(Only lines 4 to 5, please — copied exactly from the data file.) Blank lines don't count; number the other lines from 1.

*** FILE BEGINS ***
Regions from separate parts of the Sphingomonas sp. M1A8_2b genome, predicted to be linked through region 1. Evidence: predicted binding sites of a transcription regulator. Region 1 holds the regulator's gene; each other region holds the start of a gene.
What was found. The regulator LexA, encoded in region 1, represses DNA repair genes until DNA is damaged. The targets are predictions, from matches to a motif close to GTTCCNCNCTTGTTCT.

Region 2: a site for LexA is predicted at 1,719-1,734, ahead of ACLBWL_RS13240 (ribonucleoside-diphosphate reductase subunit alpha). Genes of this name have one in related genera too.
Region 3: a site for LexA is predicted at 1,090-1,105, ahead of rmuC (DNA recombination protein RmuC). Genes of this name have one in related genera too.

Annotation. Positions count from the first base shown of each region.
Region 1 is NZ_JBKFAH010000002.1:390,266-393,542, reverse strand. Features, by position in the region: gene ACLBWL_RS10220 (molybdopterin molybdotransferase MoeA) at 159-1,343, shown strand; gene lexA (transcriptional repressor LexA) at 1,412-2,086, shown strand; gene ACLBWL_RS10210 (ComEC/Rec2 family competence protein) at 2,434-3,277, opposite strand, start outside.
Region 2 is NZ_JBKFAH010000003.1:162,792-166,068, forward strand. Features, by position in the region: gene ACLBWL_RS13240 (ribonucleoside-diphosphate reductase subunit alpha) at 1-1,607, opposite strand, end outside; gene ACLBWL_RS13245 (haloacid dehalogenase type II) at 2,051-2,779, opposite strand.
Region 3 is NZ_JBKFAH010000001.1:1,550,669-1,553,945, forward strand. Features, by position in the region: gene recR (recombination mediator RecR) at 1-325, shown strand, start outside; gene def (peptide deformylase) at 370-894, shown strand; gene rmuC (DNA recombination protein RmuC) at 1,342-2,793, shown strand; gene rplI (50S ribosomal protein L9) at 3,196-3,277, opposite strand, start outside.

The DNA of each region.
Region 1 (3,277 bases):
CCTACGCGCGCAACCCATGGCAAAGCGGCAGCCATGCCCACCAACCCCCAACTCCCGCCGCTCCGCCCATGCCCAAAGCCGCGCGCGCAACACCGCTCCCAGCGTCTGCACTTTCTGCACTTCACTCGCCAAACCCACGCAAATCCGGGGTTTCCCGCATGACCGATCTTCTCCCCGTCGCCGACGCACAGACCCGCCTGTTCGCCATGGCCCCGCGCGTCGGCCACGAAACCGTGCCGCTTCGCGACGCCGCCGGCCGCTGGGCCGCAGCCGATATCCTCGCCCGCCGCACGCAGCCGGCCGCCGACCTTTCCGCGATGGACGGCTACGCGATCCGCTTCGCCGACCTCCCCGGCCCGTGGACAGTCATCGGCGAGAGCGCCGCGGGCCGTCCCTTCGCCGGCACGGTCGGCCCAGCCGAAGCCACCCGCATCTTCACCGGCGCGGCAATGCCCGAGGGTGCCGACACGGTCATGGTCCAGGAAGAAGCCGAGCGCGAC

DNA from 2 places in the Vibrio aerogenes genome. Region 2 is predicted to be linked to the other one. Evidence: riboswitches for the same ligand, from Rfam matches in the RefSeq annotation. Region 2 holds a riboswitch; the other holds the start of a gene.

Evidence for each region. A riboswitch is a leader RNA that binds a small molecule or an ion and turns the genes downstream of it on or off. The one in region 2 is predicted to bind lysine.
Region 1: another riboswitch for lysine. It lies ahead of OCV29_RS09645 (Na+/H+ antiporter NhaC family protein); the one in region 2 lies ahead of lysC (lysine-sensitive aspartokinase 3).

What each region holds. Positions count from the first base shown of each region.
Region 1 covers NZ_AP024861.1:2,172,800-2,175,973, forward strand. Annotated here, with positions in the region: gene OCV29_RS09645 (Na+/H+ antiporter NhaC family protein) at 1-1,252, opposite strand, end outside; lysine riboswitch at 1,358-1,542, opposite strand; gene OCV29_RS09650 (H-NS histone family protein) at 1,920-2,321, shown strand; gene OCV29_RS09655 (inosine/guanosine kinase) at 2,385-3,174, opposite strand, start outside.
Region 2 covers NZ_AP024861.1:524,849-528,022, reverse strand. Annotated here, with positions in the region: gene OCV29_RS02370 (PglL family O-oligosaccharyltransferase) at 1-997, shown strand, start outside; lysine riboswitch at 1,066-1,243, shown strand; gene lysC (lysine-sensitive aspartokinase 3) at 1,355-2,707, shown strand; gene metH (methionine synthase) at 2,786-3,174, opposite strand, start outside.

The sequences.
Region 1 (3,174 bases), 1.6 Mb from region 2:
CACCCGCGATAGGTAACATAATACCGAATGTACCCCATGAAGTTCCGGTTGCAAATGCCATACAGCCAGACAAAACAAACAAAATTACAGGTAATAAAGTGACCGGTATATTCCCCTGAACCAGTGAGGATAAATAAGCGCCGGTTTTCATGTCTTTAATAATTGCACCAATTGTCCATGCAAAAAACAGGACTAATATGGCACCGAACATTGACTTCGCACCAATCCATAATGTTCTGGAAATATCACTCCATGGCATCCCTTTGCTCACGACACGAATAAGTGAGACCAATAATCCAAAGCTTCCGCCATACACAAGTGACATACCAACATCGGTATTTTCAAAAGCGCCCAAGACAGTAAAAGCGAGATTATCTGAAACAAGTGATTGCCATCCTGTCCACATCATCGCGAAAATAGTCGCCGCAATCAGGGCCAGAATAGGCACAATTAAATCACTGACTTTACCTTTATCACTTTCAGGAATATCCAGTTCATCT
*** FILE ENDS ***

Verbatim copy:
Region 3: a site for LexA is predicted at 1,090-1,105, ahead of rmuC (DNA recombination protein RmuC). Genes of this name have one in related genera too.

Annotation. Positions count from the first base shown of each region.